TH17-Inducing Gut Bacteria Can Promote Autism-like Behavior in Mouse Pups

Segmented filamentous bacteria (SFB) in the terminal ileum of an 8-week-old Taconic B6 mouse
Segmented filamentous bacteria (SFB) in the terminal ileum of an
8-week-old Taconic B6 mouse
On September 13, 2017 researchers from the Massachusetts Institute of Technology and the University of Massachusetts Medical School simultaneously published papers in Nature on the same intriguing topic: a link between autism and infection during pregnancy.

Previous epidemiological studies have shown an association between hospitalization during pregnancy due to severe infection and the risk of autism in the offspring. In the two new papers, the researchers took advantage of mouse models to demonstrate that bacteria in the mother's gut can influence whether maternal infection leads to autistic-like behaviors in the pups and furthermore linked the altered behavior to changes in specific brain regions.

In the first paper, "Maternal gut bacteria promote neurodevelopmental abnormalities in mouse offspring1," the authors showed that pregnant mice that had been colonized with the mouse commensal segmented filamentous bacteria (SFB), or human commensal bacteria that induce intestinal TH17 cells, were more likely to produce offspring with autism-like behavior after immune activation during pregnancy by injection of a viral mimic (maternal immune activation; MIA). They also found that the adaptive and innate immune system of pregnant mice produced the inflammatory cytokine IL-17a in response to MIA, an observation that was not observed in non-pregnant mice. The results suggest that TH17-promoting gut bacteria can increase the risk of neurodevelopmental syndromes, including autism, in the offspring of mothers that have experienced maternal immune system activation due to infection or autoinflammatory disorders during pregnancy.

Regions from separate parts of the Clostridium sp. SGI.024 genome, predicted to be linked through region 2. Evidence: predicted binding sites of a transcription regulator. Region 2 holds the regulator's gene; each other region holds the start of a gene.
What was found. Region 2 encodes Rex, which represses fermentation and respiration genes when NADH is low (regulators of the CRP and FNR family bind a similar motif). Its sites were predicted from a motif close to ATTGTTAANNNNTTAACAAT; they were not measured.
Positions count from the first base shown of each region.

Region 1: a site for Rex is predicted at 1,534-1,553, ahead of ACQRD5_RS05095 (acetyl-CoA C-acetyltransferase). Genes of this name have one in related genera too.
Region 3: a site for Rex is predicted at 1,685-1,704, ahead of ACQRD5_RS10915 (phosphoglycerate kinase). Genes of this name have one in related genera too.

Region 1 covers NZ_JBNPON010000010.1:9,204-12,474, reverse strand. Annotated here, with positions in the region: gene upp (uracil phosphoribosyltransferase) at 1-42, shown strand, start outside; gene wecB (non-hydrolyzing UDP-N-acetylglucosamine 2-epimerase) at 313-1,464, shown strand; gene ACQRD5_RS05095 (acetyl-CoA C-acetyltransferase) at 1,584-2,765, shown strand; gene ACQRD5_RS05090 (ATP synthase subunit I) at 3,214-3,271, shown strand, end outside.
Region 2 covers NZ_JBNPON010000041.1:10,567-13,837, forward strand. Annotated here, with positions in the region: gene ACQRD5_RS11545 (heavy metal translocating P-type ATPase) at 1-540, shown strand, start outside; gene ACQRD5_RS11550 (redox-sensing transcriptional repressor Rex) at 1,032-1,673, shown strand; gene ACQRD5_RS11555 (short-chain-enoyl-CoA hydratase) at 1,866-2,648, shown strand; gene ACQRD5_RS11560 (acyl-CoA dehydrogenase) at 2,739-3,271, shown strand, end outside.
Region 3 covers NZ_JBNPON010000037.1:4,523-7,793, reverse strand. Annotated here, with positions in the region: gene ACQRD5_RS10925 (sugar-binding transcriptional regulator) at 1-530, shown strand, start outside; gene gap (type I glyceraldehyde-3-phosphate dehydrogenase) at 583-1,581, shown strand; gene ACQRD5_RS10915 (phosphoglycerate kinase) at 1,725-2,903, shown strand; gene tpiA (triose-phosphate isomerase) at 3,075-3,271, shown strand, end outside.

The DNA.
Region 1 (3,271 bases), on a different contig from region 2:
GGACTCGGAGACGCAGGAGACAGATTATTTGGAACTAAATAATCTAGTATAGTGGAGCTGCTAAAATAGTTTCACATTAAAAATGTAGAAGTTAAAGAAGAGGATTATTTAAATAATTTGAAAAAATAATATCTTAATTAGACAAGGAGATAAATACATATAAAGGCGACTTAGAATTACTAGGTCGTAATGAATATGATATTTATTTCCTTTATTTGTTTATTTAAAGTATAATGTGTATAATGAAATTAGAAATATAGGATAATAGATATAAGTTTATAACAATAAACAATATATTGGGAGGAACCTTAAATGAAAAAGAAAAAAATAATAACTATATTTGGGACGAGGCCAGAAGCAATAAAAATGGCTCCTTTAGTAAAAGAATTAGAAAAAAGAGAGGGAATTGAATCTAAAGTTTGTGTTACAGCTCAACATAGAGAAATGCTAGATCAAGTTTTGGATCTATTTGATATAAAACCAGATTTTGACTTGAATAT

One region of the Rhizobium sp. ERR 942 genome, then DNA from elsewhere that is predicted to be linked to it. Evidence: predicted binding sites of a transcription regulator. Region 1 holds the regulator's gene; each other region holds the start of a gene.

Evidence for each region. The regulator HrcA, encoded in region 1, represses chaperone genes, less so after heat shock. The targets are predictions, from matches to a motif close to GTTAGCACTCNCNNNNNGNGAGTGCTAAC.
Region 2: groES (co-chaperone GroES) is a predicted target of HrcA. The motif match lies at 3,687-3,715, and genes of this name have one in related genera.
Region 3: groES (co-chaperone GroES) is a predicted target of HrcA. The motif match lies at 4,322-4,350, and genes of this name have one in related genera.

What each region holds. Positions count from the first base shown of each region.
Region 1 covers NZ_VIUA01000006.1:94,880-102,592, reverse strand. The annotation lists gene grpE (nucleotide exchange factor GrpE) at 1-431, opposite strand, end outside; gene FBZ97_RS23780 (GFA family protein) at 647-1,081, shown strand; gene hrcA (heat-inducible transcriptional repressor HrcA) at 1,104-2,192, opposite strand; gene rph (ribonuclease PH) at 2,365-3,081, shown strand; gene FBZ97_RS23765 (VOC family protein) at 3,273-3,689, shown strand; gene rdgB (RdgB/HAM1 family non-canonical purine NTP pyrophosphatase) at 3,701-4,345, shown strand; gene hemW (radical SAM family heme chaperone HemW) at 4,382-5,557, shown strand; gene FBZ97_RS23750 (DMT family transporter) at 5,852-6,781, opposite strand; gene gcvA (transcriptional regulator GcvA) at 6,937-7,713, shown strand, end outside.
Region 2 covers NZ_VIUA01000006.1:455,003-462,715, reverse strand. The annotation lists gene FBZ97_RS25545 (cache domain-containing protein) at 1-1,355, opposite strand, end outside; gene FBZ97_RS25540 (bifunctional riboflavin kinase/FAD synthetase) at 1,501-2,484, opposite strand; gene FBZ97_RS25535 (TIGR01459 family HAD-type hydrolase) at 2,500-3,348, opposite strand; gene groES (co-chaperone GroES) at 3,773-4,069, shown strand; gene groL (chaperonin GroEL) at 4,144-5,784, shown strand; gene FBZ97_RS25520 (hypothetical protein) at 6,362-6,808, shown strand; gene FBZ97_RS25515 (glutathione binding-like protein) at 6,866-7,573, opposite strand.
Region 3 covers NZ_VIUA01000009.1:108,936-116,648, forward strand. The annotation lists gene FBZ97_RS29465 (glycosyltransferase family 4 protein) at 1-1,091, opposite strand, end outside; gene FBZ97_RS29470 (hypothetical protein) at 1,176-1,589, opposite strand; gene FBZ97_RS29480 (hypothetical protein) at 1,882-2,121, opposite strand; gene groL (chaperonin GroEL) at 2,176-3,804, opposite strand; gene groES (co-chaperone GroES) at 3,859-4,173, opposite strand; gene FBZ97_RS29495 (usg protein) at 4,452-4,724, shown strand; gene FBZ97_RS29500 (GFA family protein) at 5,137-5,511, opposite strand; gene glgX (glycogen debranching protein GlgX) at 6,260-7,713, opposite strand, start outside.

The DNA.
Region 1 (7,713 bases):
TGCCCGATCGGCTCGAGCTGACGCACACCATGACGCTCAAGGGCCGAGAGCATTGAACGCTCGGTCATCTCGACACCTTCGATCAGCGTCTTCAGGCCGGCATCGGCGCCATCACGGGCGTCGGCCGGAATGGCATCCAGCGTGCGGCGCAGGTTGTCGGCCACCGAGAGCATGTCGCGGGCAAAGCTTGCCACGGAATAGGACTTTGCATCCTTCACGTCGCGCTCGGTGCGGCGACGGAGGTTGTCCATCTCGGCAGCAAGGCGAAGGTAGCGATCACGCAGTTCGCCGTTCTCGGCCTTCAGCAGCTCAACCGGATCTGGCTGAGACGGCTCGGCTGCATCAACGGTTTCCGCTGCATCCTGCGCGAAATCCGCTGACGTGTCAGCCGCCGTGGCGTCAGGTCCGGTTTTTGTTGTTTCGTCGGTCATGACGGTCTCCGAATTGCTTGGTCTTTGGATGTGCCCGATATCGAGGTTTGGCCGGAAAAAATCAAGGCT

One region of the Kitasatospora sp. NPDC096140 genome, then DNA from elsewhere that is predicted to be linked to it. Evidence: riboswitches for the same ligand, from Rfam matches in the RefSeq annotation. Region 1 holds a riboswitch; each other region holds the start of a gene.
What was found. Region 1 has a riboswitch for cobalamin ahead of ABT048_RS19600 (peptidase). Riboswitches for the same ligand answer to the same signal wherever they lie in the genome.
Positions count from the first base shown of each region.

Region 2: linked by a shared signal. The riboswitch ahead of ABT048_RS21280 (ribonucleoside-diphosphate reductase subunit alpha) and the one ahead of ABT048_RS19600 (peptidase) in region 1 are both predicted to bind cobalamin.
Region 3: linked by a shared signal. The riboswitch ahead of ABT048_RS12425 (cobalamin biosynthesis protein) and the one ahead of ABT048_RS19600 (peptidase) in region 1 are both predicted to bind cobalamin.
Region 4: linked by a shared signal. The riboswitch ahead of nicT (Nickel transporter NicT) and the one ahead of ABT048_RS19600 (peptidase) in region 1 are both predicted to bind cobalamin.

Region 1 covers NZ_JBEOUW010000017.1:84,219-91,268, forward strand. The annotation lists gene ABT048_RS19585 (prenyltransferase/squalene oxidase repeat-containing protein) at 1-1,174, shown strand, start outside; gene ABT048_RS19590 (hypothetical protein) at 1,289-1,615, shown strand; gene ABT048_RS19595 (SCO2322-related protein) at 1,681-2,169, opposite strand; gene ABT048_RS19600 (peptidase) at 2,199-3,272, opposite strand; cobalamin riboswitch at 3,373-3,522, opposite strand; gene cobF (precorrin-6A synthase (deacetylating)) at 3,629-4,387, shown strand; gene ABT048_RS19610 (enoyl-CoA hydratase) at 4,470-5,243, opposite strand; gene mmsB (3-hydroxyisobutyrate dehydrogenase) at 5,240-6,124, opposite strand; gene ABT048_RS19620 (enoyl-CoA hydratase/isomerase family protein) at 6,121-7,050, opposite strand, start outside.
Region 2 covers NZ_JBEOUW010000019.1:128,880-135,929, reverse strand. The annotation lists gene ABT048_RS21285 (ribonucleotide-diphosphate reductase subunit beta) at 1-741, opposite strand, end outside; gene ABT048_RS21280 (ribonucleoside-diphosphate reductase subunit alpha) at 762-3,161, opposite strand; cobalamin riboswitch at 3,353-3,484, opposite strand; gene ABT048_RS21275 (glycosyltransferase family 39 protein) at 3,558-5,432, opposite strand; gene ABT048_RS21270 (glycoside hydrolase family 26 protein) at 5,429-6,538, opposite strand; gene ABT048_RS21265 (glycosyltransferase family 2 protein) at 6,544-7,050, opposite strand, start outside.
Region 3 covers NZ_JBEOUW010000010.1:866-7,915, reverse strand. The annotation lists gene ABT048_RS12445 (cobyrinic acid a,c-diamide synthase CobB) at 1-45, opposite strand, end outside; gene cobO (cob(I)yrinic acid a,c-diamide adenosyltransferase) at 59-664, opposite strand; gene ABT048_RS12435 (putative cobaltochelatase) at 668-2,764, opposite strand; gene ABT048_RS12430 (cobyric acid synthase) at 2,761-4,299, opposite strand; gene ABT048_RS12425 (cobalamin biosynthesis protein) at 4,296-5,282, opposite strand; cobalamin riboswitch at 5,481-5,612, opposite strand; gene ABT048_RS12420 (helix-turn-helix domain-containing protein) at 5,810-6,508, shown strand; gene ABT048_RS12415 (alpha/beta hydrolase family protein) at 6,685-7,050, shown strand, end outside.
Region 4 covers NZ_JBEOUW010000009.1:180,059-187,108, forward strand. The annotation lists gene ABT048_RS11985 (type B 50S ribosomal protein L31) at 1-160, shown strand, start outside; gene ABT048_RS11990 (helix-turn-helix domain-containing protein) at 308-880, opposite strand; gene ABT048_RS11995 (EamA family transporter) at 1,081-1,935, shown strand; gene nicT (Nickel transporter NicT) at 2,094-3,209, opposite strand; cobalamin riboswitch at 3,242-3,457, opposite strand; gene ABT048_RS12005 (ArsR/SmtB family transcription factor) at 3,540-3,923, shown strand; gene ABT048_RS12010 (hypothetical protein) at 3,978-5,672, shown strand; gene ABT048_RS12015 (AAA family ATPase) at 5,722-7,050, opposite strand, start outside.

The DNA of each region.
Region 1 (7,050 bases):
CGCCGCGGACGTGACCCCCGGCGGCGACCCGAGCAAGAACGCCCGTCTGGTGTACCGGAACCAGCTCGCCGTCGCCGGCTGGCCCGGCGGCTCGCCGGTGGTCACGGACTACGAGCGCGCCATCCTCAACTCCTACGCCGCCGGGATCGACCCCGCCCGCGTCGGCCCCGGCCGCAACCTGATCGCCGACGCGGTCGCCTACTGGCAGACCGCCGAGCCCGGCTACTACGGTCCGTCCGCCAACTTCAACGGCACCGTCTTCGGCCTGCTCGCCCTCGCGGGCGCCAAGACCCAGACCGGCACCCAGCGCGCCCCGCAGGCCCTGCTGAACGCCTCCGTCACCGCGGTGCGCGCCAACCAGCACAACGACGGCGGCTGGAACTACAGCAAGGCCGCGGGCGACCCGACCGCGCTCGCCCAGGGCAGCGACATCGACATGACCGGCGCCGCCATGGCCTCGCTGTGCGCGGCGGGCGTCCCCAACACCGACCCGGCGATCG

In the second paper, "Reversing behavioural abnormalities in mice exposed to maternal inflammation2," the researchers — led by the same senior authors as in the first paper — could link abnormal regions or patches in mice which experienced MIA to behavioral autism-like abnormalities as previously described by the authors. These abnormal patches were identified to be most common in a cortical part of the brain known as S1DZ. They found that activation of neurons in this region could induce autism-like behavior in wild-type animals whose mothers had not undergone MIA. Reduction of the neural activity on the other hand rescued the behavioral abnormal phenotype in offspring of MIA-mothers. As such, the work identifies a specific brain region that mediates behavioral abnormalities observed in offspring exposed to maternal inflammation.

The mice used in the second study were from mouse colonies carrying SFB, and in accordance with the observations of the first paper, the authors found that the size of cortical patches in MIA offspring of SFB-positive mothers was highly correlated with the severity of the behavioral phenotype. Offspring of SFB-negative MIA-exposed mothers did not exhibit the abnormal cortical patches.

Taconic Biosciences is the only commercial animal vendor reporting on the presence of SFB in mouse and rat colonies. Taconic offers mice and rats at different health standards; this allows for sourcing of animals from either an SFB-positive or SFB-negative colony.

Check out Taconic's Microbiome Solutions and Germ-Free Mice if you are interested in learning more about Taconic's products or services supporting research on the role of bacteria and the microbiome in health and disease.

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1. Kim, S. et al. Maternal gut bacteria promote neurodevelopmental abnormalities in mouse offspring. Nature (2017).
2. Shin Yim, Y. et al. Reversing behavioural abnormalities in mice exposed to maternal inflammation. Nature (2017).

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